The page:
that will accompany us wherever we go. Meantime, the magazine people do not pay their debts; so that we taste some of the inconveniences of poverty. It is an annoyance, not a trouble.

Every day, I trudge through snow and slosh to the village, look into the post-ofiice, and spend an hour at the reading-room; and then return home, generally without having spoken a word to a human being. . . . In the way of exercise I saw and split wood, and, phys= ically, I never was in a better condition than now. This is chiefly owing, doubtless, to a satisfied heart, in aid of which comes the exercise above mentioned, and about a fair proportion of intellectual labor.

On the 9th of this month, we left home again on a visit to Boston and Salem. I alone went to Salem, where I resumed all my bachelor habits for nearly a fortnight, leading the same life in which ten years of my youth fiitted away like a dream. But how much changed was I! At last I had caught hold of a real- ity which never could be taken from me. It was good thus to get apart from my happiness, for the sake of contemplating it. On the 21st, I returned to Boston, and went out to Cambridge to dine with Longfellow, whom I had not seen since his return from Europe. The next day we came back to our old house, which had been deserted all this time; for our servant had gone with us to Boston.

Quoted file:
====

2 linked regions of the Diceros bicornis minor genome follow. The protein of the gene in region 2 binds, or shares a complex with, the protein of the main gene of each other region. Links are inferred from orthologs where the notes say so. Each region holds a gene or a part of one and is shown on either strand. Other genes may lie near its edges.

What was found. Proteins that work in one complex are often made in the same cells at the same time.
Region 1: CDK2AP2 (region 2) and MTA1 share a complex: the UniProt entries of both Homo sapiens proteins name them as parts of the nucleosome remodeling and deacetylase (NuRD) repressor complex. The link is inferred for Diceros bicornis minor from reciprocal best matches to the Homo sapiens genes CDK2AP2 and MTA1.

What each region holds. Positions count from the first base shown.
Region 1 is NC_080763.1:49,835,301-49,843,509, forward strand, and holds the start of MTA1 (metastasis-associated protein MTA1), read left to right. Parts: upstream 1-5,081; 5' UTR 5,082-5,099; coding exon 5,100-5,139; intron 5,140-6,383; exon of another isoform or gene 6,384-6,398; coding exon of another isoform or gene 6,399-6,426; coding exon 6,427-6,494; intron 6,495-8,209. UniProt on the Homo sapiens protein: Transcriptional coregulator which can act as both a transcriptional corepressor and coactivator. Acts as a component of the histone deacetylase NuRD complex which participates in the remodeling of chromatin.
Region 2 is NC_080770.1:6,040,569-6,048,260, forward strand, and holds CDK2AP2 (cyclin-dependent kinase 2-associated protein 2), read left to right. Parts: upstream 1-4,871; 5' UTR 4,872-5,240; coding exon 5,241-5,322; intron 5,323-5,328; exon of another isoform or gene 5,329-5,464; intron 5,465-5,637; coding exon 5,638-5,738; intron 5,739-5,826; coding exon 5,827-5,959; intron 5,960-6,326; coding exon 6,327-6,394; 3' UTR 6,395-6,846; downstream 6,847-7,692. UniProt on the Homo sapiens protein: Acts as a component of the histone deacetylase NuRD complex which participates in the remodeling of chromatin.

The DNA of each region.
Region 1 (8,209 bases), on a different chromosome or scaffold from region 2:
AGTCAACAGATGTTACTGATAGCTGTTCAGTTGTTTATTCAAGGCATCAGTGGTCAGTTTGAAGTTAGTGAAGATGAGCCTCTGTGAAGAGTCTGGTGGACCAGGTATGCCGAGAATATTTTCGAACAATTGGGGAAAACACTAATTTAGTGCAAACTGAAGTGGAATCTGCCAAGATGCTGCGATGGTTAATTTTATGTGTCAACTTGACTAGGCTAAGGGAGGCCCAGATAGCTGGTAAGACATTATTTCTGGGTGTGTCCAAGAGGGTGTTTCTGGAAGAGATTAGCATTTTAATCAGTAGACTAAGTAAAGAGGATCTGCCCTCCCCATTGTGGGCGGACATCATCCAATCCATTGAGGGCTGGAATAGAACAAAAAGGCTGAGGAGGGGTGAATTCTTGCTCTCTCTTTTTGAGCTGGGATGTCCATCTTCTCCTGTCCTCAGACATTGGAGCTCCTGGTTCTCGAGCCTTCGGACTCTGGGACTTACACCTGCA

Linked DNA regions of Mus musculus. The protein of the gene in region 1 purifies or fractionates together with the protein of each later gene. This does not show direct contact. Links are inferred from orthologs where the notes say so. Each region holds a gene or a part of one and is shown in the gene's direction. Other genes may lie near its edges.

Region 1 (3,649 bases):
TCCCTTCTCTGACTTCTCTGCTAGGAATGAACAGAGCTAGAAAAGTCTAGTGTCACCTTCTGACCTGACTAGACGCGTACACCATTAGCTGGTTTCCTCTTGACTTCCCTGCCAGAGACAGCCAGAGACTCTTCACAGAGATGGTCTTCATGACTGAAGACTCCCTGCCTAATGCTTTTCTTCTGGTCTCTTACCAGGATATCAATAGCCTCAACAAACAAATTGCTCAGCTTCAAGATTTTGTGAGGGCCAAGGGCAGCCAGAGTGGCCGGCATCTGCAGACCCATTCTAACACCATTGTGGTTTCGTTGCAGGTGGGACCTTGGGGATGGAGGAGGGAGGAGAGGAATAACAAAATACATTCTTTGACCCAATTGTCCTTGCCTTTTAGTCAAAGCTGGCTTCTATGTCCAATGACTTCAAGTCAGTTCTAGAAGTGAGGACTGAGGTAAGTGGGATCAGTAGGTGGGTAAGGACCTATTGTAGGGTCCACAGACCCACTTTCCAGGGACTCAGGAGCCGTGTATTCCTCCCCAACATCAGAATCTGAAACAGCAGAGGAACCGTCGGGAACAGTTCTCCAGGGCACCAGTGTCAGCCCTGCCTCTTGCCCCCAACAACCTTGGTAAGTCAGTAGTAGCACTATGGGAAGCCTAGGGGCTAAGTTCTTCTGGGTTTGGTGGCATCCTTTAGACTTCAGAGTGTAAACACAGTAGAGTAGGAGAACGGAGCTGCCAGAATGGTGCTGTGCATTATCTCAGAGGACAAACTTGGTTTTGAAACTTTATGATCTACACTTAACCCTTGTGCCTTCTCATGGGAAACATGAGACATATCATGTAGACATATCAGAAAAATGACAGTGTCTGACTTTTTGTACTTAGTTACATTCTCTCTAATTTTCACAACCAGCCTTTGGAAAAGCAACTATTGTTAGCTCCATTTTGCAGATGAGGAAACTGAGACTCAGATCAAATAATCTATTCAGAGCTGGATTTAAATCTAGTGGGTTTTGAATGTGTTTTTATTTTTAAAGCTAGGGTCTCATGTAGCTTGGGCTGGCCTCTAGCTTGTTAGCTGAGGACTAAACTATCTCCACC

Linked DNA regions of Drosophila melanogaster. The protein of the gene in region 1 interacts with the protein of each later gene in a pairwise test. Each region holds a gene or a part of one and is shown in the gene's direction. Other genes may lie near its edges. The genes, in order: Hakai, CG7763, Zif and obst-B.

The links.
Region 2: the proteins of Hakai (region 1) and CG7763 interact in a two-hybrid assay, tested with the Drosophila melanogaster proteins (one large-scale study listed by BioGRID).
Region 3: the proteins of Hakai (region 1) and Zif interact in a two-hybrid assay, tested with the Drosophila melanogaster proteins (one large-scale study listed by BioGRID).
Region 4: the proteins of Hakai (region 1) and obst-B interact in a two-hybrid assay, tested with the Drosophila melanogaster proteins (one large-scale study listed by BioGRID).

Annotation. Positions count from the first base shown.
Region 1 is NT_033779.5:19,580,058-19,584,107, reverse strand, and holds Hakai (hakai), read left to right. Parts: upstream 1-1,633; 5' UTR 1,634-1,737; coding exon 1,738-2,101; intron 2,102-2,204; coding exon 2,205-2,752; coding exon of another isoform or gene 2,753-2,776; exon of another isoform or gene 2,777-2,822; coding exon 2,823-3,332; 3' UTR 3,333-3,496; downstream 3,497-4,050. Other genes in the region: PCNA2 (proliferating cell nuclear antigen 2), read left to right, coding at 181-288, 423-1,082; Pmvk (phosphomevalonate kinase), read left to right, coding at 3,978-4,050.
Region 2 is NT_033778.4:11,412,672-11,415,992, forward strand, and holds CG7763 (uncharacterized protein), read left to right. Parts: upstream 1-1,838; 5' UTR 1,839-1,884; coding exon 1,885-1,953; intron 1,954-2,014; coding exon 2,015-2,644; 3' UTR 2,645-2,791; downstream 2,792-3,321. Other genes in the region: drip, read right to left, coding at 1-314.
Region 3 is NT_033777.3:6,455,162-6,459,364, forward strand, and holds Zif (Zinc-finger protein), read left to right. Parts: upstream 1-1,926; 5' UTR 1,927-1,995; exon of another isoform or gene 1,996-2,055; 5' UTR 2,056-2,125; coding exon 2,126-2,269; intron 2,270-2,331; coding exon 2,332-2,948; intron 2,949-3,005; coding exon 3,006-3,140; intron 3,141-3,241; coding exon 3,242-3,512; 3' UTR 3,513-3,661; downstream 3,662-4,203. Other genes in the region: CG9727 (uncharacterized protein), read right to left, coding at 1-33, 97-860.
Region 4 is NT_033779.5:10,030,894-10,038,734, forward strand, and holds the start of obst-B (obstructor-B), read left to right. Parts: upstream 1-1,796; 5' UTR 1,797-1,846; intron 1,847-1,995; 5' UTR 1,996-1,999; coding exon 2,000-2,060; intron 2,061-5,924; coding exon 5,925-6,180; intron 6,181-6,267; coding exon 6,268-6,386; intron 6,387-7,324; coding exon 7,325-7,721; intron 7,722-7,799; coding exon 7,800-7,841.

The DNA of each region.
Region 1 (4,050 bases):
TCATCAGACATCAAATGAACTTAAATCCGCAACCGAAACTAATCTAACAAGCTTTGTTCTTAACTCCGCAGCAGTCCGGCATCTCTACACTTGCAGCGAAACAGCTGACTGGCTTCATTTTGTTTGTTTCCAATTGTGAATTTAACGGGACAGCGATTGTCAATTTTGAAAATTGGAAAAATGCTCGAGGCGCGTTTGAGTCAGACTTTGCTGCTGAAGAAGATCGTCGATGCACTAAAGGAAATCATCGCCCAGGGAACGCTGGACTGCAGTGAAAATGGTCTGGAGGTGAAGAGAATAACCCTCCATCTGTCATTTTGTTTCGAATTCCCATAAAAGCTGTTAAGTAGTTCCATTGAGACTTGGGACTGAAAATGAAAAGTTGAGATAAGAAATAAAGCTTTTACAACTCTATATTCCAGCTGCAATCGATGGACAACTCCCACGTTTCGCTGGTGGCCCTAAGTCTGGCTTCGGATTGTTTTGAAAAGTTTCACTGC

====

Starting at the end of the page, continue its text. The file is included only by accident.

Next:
Friday, April 7th. My wife has gone to Boston to see her sister M , who is to be married in two or three weeks, and then immediately to visit Europe for six months. . . . I betook myself to sawing and splitting wood ; there being an inward unquietness which demanded active exercise, and I sawed, I think,